Beyond the Numbers
December 2012 | Vol. 1 / No. 20
PRICES & SPENDING

Travel expenditures, 2005–2011: spending slows during recent recession

By Geoffrey Paulin

Expenditures on travel for pleasure declined sharply in response to the recent recession, and had not yet fully recovered by 2011. In 2008, the first full year of the recent recession, consumers reported expenditures that were almost 3.5 percent lower than those reported in 2007. Reported expenditures declined another 9.8 percent in 2009, the year the recession officially ended.1 Although expenditures increased modestly (2.1 percent) in 2010, and more robustly (5.5 percent) in 2011, they were still lower than their 2007 peak. (See Table 1.)

Travel expenditures are important to the average consumer, and to the economy as a whole. For consumers reporting them, expenditures on travel for pleasure averaged $4,700 in 2011.2 This is 22 percent more than the average consumer unit3 spent on food at home that year ($3,838), and well over half of what the typical renter spent on housing that year ($8,548).4 At the same time, the leisure and hospitality industry accounted for about 10 percent of total employment each year between 2004 and 2011.5

As noted, the U.S. economy experienced a deep recession during this period, from which it has been slow to recover.6 In a period of high unemployment, it is reasonable to expect that many people who either become unemployed, or anticipate the prospect, will reduce their nonbusiness travel. If so, given the importance of leisure and hospitality in the U.S. economy, this reduction in travel spending could cause further economic contraction. Therefore, it is important to understand how consumer spending on nonbusiness travel changed both during and after the recession. To do so, this report examines data from the 2005 through 2011 Consumer Expenditure (CE) Quarterly Interview Surveys, which collected detailed information on travel expenditures from consumers across the United States.

How much consumers spent on travel. Starting at $1,293 in 2005, total travel expenditures peaked at $1,462 in 2007, then fell to a low of $1,273 in 2009. Although they rose again, to $1,372 in 2011, they were still down 6 percent from their peak. (See Table 1.) It is intriguing to note that the major components of travel expenditures—food and alcoholic beverages, transportation, lodging, and fees and admissions—follow patterns that are similar to one another. (See Chart 1.) However, most pronounced of these patterns is for transportation, which shows a parabolic pattern for the years before and during the recession ($538 in 2005; $643 in 2007; $543 in 2009), and a linear pattern afterward (rising to $570 in 2010, and to $603 in 2011).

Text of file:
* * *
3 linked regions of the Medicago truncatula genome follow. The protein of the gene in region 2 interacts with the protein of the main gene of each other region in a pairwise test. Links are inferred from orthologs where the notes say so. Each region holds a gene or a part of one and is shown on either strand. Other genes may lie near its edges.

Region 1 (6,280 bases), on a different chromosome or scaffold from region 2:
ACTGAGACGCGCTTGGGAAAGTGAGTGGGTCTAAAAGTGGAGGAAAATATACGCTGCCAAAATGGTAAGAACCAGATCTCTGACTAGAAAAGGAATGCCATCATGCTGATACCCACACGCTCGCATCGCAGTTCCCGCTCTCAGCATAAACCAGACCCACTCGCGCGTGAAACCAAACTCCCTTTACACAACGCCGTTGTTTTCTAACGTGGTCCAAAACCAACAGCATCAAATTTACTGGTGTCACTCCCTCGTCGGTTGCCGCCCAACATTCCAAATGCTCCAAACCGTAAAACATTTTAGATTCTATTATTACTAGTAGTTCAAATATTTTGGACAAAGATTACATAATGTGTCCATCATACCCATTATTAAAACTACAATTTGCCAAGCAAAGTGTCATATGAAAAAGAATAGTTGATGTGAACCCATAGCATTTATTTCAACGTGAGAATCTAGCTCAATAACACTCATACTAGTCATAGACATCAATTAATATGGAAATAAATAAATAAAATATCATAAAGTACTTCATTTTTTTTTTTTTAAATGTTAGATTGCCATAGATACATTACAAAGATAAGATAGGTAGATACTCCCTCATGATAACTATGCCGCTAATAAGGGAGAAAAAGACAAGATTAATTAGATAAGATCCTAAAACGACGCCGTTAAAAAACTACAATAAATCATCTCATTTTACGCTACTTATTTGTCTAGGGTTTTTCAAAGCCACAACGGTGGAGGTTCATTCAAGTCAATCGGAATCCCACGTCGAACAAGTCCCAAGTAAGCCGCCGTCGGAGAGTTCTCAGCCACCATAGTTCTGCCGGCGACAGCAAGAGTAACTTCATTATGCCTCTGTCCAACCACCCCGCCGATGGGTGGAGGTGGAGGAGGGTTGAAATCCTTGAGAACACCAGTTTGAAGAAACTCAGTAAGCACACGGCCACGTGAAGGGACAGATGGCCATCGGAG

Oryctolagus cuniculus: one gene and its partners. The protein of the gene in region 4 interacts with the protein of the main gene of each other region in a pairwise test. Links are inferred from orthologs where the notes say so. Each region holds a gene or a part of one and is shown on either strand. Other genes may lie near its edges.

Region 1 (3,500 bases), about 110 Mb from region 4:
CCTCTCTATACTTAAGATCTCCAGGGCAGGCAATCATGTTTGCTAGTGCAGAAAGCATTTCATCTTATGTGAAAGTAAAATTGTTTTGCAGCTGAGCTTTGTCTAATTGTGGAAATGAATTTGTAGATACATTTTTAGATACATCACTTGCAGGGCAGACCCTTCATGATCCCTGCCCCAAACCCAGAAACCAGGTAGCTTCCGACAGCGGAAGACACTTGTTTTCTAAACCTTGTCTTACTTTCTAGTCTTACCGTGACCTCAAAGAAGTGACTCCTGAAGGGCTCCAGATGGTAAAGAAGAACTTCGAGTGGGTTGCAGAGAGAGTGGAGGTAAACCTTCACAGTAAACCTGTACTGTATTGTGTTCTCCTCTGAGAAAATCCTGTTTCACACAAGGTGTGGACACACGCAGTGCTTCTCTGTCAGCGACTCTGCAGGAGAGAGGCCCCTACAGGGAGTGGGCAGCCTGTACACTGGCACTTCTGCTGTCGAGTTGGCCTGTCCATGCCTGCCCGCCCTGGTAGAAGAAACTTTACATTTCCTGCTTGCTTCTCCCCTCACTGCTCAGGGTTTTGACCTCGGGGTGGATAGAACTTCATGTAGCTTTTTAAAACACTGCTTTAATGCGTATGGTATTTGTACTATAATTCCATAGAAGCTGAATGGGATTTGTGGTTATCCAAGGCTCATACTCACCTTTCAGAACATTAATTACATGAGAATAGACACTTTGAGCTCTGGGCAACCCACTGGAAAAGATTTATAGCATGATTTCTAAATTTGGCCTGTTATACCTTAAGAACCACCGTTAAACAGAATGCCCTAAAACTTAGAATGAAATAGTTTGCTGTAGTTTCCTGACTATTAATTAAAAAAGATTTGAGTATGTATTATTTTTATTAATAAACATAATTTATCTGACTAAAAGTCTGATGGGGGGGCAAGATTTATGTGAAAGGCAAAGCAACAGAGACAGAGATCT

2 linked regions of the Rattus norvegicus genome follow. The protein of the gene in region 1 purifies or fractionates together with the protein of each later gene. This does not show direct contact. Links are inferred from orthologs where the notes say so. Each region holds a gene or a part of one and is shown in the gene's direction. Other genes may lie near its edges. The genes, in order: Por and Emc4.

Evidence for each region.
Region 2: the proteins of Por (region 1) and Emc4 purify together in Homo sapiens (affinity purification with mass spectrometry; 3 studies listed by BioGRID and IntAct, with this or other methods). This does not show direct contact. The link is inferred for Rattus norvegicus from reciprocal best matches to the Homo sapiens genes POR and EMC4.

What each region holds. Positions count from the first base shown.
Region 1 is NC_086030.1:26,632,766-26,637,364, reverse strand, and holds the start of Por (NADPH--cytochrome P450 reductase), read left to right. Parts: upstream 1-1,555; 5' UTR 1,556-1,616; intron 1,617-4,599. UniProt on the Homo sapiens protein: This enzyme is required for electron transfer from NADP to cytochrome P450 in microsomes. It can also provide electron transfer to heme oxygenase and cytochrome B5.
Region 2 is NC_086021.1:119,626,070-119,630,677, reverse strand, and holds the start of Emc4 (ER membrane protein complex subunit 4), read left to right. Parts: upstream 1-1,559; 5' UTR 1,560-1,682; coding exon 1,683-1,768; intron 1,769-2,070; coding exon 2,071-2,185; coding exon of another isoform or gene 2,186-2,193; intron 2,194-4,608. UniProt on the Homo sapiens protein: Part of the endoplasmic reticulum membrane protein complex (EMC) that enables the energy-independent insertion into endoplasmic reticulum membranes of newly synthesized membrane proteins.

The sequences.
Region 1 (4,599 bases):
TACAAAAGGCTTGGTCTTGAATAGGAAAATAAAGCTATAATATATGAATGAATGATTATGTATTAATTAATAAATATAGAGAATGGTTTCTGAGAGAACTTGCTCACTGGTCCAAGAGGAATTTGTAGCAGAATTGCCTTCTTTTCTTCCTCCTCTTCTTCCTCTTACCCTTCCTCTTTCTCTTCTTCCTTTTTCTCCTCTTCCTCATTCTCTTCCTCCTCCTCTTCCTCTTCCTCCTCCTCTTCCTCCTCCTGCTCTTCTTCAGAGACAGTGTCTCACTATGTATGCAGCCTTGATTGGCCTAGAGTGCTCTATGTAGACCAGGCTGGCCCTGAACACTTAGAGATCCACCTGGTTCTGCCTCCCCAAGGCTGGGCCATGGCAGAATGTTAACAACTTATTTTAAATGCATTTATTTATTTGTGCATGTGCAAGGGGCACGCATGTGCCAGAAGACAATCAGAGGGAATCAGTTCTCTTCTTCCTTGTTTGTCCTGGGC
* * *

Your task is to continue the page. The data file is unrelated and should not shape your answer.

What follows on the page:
Table 1. Expenditures for travel, Consumer Expenditure Interview Survey, 2005–2011
 2005200620072008200920102011

Total trip spending

$1,293$1,408$1,462$1,411$1,273$1,300$1,372

 

       

Food and beverages

320329332327313309329

Food prepared by consumer unit on out-of-town trips

41434349494348

Food away from home

236243246238223223236

Alcoholic beverages

42434440424345

 

       

Lodging

294321343329300299315

 

       

Transportation

538610643622543570603

Airfare

285335360343301325342

Train, bus, ship fare

73838471726562

Car and truck rental

27282827252623

Other vehicle rental

(1)(1)(1)(1)(1)(1)(1)

Local transportation (taxi, etc.)

18212120171720

Gasoline and motor oil

121129132146110119141

Parking fees and tolls

10101010111110

Recreational vehicles

4574675

 

       

Fees and admissions

141148145134116122125

Footnotes:
(1) Expenditure is positive, but less than $0.50.